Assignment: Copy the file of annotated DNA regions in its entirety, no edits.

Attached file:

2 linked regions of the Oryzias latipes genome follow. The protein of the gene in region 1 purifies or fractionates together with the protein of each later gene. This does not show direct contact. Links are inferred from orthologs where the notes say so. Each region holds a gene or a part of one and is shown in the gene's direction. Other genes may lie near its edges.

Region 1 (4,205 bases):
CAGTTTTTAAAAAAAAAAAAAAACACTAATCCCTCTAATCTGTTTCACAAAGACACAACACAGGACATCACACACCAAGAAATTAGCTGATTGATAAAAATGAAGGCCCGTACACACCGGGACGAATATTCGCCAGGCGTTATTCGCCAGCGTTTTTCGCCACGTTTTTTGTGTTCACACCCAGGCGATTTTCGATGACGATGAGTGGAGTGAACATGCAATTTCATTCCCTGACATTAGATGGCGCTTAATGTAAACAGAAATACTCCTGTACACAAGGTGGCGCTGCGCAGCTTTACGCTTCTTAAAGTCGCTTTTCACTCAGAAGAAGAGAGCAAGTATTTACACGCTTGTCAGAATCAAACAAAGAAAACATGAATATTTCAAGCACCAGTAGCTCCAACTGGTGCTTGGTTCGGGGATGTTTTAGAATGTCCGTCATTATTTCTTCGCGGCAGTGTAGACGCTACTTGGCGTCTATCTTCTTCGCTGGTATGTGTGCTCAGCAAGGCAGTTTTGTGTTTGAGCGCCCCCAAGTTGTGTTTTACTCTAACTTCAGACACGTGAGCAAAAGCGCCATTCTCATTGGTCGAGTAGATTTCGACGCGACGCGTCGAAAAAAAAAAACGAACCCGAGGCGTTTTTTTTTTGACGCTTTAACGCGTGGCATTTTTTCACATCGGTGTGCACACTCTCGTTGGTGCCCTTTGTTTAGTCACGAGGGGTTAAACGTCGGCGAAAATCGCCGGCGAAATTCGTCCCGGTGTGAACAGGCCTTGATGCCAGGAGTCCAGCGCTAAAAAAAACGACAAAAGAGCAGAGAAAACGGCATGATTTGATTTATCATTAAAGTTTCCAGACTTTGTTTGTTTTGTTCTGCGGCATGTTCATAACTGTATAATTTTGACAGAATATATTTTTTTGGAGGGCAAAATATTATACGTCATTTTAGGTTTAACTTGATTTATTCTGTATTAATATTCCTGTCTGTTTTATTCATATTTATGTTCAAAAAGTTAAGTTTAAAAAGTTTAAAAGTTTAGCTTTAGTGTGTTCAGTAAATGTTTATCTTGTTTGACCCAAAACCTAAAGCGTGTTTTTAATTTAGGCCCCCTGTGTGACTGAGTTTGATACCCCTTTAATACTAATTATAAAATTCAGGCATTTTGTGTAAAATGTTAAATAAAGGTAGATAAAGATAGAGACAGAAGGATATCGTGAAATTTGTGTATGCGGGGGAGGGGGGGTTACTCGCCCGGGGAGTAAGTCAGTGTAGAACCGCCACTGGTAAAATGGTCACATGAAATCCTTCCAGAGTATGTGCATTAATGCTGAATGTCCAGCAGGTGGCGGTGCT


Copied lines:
2 linked regions of the Oryzias latipes genome follow. The protein of the gene in region 1 purifies or fractionates together with the protein of each later gene. This does not show direct contact. Links are inferred from orthologs where the notes say so. Each region holds a gene or a part of one and is shown in the gene's direction. Other genes may lie near its edges.

Region 1 (4,205 bases):
CAGTTTTTAAAAAAAAAAAAAAACACTAATCCCTCTAATCTGTTTCACAAAGACACAACACAGGACATCACACACCAAGAAATTAGCTGATTGATAAAAATGAAGGCCCGTACACACCGGGACGAATATTCGCCAGGCGTTATTCGCCAGCGTTTTTCGCCACGTTTTTTGTGTTCACACCCAGGCGATTTTCGATGACGATGAGTGGAGTGAACATGCAATTTCATTCCCTGACATTAGATGGCGCTTAATGTAAACAGAAATACTCCTGTACACAAGGTGGCGCTGCGCAGCTTTACGCTTCTTAAAGTCGCTTTTCACTCAGAAGAAGAGAGCAAGTATTTACACGCTTGTCAGAATCAAACAAAGAAAACATGAATATTTCAAGCACCAGTAGCTCCAACTGGTGCTTGGTTCGGGGATGTTTTAGAATGTCCGTCATTATTTCTTCGCGGCAGTGTAGACGCTACTTGGCGTCTATCTTCTTCGCTGGTATGTGTGCTCAGCAAGGCAGTTTTGTGTTTGAGCGCCCCCAAGTTGTGTTTTACTCTAACTTCAGACACGTGAGCAAAAGCGCCATTCTCATTGGTCGAGTAGATTTCGACGCGACGCGTCGAAAAAAAAAAACGAACCCGAGGCGTTTTTTTTTTGACGCTTTAACGCGTGGCATTTTTTCACATCGGTGTGCACACTCTCGTTGGTGCCCTTTGTTTAGTCACGAGGGGTTAAACGTCGGCGAAAATCGCCGGCGAAATTCGTCCCGGTGTGAACAGGCCTTGATGCCAGGAGTCCAGCGCTAAAAAAAACGACAAAAGAGCAGAGAAAACGGCATGATTTGATTTATCATTAAAGTTTCCAGACTTTGTTTGTTTTGTTCTGCGGCATGTTCATAACTGTATAATTTTGACAGAATATATTTTTTTGGAGGGCAAAATATTATACGTCATTTTAGGTTTAACTTGATTTATTCTGTATTAATATTCCTGTCTGTTTTATTCATATTTATGTTCAAAAAGTTAAGTTTAAAAAGTTTAAAAGTTTAGCTTTAGTGTGTTCAGTAAATGTTTATCTTGTTTGACCCAAAACCTAAAGCGTGTTTTTAATTTAGGCCCCCTGTGTGACTGAGTTTGATACCCCTTTAATACTAATTATAAAATTCAGGCATTTTGTGTAAAATGTTAAATAAAGGTAGATAAAGATAGAGACAGAAGGATATCGTGAAATTTGTGTATGCGGGGGAGGGGGGGTTACTCGCCCGGGGAGTAAGTCAGTGTAGAACCGCCACTGGTAAAATGGTCACATGAAATCCTTCCAGAGTATGTGCATTAATGCTGAATGTCCAGCAGGTGGCGGTGCT